Thanks Michael, much appreciated! 

Nothing should be held in memory for a query like this (other than a single count per partition), so I don't think that is the problem.  There is likely an error buried somewhere.

For your above comments - I don't get any error but just get the NULL as return value. I have tried digging deeper in the logs etc but couldn't spot anything. Is there any other suggestions to spot such buried errors?

Thanks,
Dhaval

On Mon, Aug 24, 2015 at 6:38 PM, Michael Armbrust <michael@databricks.com> wrote:
Much appreciated! I am not comparing with "select count(*)" for performance, but it was one simple thing I tried to check the performance :). I think it now makes sense since Spark tries to extract all records before doing the count. I thought having an aggregated function query submitted over JDBC/Teradata would let Teradata do the heavy lifting.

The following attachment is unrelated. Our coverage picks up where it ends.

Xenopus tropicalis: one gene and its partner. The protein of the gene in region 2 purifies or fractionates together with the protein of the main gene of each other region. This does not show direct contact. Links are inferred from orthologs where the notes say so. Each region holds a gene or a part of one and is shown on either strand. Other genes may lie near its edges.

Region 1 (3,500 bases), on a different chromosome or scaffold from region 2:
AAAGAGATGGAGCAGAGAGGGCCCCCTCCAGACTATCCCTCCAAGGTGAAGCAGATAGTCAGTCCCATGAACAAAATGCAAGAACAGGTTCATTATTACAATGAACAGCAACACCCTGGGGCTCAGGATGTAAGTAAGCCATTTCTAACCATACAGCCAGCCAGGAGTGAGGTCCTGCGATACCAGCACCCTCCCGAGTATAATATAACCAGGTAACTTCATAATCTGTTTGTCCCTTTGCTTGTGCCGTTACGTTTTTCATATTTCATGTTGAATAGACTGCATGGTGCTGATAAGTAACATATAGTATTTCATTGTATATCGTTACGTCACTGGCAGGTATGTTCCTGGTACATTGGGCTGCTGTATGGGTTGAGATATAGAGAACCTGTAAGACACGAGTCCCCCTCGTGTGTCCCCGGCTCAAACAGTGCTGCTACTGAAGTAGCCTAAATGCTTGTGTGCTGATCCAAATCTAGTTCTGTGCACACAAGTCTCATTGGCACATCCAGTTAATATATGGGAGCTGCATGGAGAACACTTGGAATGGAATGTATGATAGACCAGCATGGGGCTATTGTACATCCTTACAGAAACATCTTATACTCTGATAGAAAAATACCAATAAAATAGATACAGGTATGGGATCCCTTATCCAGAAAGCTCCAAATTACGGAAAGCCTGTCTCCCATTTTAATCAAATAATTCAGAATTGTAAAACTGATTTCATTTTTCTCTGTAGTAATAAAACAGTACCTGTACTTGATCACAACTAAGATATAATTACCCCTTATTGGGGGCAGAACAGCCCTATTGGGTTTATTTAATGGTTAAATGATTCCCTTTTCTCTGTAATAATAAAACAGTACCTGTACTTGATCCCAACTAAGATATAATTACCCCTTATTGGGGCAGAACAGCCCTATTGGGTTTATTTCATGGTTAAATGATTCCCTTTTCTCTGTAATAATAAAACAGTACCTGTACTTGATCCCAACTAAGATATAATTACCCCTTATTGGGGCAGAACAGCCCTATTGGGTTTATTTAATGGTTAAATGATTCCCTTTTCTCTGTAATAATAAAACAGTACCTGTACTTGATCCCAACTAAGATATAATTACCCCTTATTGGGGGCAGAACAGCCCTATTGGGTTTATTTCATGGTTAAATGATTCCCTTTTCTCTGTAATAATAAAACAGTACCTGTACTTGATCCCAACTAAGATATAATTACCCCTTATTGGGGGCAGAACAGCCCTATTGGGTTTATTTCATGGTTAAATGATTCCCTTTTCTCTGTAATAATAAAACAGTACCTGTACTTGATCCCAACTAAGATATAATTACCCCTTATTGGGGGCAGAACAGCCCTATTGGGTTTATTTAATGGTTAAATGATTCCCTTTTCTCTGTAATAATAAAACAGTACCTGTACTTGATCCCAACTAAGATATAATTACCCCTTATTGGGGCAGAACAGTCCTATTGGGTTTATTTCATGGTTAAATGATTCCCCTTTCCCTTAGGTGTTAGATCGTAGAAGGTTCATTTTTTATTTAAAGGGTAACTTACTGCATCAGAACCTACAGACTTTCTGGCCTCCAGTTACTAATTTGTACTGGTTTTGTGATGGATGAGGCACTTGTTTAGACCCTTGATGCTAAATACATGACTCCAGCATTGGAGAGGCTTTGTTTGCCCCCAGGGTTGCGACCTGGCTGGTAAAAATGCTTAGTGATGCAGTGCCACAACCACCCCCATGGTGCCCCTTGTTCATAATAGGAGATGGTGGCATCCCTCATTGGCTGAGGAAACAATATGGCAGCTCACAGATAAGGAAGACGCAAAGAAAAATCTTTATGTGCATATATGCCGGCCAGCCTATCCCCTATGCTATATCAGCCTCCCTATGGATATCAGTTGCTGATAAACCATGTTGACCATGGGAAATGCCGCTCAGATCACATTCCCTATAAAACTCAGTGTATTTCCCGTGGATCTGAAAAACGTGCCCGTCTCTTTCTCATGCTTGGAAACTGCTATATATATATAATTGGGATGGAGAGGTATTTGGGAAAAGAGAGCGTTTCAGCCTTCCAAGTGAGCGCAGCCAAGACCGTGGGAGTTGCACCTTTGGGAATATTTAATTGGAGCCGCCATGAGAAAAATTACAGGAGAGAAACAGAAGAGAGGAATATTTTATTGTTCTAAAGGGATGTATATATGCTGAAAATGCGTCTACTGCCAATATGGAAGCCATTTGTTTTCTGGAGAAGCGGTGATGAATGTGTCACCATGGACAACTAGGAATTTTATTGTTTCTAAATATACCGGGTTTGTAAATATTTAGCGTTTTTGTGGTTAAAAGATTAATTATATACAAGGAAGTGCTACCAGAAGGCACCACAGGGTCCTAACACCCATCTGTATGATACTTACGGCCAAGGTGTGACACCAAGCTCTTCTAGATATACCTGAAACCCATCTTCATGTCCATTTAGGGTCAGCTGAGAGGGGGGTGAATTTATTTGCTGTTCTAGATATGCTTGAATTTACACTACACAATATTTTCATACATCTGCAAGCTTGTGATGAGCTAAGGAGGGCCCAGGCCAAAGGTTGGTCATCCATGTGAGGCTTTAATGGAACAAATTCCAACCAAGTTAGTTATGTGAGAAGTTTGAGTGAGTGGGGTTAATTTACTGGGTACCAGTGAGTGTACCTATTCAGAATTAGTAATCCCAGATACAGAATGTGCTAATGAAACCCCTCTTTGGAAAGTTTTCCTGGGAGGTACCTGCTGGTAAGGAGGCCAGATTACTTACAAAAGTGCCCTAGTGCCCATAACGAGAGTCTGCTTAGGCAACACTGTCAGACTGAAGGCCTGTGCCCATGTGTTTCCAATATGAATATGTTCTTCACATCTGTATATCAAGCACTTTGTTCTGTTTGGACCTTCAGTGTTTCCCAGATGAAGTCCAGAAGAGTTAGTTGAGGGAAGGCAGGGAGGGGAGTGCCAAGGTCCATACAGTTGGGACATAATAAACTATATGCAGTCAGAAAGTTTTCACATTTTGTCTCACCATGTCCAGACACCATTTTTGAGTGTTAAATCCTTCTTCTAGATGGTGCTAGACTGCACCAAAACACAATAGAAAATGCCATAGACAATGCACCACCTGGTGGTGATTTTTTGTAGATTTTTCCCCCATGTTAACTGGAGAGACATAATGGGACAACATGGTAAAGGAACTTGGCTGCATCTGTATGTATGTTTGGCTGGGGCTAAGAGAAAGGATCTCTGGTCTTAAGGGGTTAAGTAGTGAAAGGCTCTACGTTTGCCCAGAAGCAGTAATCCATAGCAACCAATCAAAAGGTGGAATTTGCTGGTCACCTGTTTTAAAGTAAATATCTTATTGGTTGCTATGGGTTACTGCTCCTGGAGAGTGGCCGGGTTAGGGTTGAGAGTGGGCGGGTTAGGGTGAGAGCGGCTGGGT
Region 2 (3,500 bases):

We currently only push down filters since there is a lot of variability in what types of aggregations various databases support.  You can manually pushdown whatever you want by replacing the table name with a subquery (i.e. "(SELECT ... FROM ...)")

       - How come my second query for (5B) records didn't return anything even after a long processing? If I understood correctly, Spark would try to fit it in memory and if not then might use disk space, which I have available?

Nothing should be held in memory for a query like this (other than a single count per partition), so I don't think that is the problem.  There is likely an error buried somewhere.
 
         - Am I supposed to do any Spark related tuning to make it work?
 
My main need is to access data from these large table(s) on demand and provide aggregated and calculated results much quicker, for that  I was trying out Spark. Next step I am thinking to export data in Parque files and give it a try. Do you have any suggestions for to deal with the problem?

Exporting to parquet will likely be a faster option that trying to query through JDBC, since we have many more opportunities for parallelism here.